CCO '05 P4 - Primed Sequences

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Points: 15 (partial)
Time limit: 1.0s
Memory limit: 16M

Problem type
2005 Canadian Computing Competition, Stage 2

Given a sequence of positive integers of length n, we define a primed subsequence as a consecutive subsequence of length at least two that sums to a prime number greater than or equal to two.

For example, given the sequence:

3 5 6 3 8

There are two primed subsequences of length 2 (5 + 6 = 11 and 3 + 8 =
11), one primed subsequence of length 3 (6 + 3 + 8 = 17), and one primed subsequence of length 4 (3 + 5 + 6 + 3 = 17).

Input Specification

Input consists of a series of test cases. The first line consists of an integer t (1 \le t \le 20), the number of test cases.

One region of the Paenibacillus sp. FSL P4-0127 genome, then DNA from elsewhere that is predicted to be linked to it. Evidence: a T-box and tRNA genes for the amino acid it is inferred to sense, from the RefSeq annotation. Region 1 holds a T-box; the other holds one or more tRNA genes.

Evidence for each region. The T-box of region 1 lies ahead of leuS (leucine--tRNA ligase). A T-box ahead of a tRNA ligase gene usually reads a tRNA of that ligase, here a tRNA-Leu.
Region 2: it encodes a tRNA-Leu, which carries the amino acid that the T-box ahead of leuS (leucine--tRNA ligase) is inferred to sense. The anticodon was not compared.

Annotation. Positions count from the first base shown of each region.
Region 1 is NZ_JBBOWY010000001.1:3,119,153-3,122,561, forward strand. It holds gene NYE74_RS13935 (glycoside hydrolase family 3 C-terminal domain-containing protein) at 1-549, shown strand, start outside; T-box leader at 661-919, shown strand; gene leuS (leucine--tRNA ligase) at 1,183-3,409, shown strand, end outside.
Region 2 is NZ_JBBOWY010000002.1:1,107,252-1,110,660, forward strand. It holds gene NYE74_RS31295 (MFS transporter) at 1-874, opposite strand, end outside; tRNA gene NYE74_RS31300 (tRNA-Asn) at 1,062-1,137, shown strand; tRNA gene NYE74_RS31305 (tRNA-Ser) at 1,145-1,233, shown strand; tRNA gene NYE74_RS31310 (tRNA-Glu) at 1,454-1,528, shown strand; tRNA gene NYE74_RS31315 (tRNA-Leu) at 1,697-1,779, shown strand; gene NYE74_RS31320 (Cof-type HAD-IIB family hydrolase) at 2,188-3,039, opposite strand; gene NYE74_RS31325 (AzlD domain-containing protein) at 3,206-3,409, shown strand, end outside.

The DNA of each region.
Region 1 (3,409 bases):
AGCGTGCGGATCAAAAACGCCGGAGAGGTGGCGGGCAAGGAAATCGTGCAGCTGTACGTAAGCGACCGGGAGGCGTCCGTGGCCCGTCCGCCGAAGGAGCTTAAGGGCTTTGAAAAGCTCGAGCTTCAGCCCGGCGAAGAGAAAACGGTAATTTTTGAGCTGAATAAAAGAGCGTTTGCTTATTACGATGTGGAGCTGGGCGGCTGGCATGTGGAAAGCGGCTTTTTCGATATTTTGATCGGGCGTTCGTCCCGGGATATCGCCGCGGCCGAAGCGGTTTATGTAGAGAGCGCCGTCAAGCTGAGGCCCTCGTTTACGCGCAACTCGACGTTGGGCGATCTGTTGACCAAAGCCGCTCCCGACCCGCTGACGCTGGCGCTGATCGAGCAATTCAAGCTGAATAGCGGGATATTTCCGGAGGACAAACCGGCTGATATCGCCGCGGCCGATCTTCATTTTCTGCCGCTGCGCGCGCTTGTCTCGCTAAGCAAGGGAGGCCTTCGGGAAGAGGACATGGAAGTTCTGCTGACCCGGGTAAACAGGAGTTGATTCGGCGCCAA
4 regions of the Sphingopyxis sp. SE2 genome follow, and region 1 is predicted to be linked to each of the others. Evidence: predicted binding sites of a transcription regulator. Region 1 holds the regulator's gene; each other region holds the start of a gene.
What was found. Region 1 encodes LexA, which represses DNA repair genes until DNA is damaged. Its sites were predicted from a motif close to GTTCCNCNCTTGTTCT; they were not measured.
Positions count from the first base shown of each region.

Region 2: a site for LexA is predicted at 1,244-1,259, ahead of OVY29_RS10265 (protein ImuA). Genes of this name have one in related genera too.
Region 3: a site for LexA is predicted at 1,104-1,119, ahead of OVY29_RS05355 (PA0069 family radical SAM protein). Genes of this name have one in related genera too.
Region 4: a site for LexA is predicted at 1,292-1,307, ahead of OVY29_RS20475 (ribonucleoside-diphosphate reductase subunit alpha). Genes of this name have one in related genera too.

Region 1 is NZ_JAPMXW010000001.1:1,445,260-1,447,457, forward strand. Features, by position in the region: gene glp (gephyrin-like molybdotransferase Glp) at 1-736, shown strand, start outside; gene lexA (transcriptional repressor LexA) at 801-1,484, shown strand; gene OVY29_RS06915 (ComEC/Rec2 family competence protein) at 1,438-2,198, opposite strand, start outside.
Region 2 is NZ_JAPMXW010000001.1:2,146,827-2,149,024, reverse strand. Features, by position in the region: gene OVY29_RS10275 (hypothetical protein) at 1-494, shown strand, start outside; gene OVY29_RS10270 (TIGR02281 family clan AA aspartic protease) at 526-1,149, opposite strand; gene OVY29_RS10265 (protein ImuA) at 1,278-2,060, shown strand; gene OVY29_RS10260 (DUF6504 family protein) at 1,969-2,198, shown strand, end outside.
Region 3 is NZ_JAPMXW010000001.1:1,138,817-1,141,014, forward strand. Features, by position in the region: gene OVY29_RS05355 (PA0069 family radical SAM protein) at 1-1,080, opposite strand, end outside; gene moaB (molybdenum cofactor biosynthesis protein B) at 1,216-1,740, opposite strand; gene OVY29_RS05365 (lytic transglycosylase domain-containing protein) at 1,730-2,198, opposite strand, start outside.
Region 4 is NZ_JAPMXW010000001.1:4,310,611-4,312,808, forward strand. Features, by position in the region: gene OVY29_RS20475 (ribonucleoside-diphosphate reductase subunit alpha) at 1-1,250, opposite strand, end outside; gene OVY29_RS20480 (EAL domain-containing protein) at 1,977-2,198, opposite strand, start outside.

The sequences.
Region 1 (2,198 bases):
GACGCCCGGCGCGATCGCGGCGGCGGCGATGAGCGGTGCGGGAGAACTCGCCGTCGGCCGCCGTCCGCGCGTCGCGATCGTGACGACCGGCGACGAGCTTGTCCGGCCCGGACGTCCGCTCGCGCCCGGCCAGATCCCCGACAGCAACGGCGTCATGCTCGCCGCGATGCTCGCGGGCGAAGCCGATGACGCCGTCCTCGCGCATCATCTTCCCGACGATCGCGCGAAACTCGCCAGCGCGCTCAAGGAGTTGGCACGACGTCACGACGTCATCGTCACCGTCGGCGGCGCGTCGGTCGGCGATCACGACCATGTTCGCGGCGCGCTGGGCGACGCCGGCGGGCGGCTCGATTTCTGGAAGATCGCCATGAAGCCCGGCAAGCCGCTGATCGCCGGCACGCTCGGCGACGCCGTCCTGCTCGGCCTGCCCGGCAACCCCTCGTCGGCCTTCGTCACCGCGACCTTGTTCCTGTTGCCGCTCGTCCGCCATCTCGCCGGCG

Each test case consists of one line. The line begins with the integer n, 0 < n \le 10\,000, followed by n non-negative numbers less than 10\,000 comprising the sequence. You should note that 80% of the test cases will have at most 1\,000 numbers in the sequence.

Output Specification

For each sequence, print the Shortest primed subsequence is length x:, where x is the length of the shortest primed subsequence, followed by the shortest primed subsequence, separated by spaces. If there are multiple such sequences, print the one that occurs first. If there are no such sequences, print This sequence is anti-primed..

Sample Input

3
5 3 5 6 3 8
5 6 4 5 4 12
21 15 17 16 32 28 22 26 30 34 29 31 20 24 18 33 35 25 27 23 19
21

Sample Output

Shortest primed subsequence is length 2: 5 6
Shortest primed subsequence is length 3: 4 5 4
This sequence is anti-primed.

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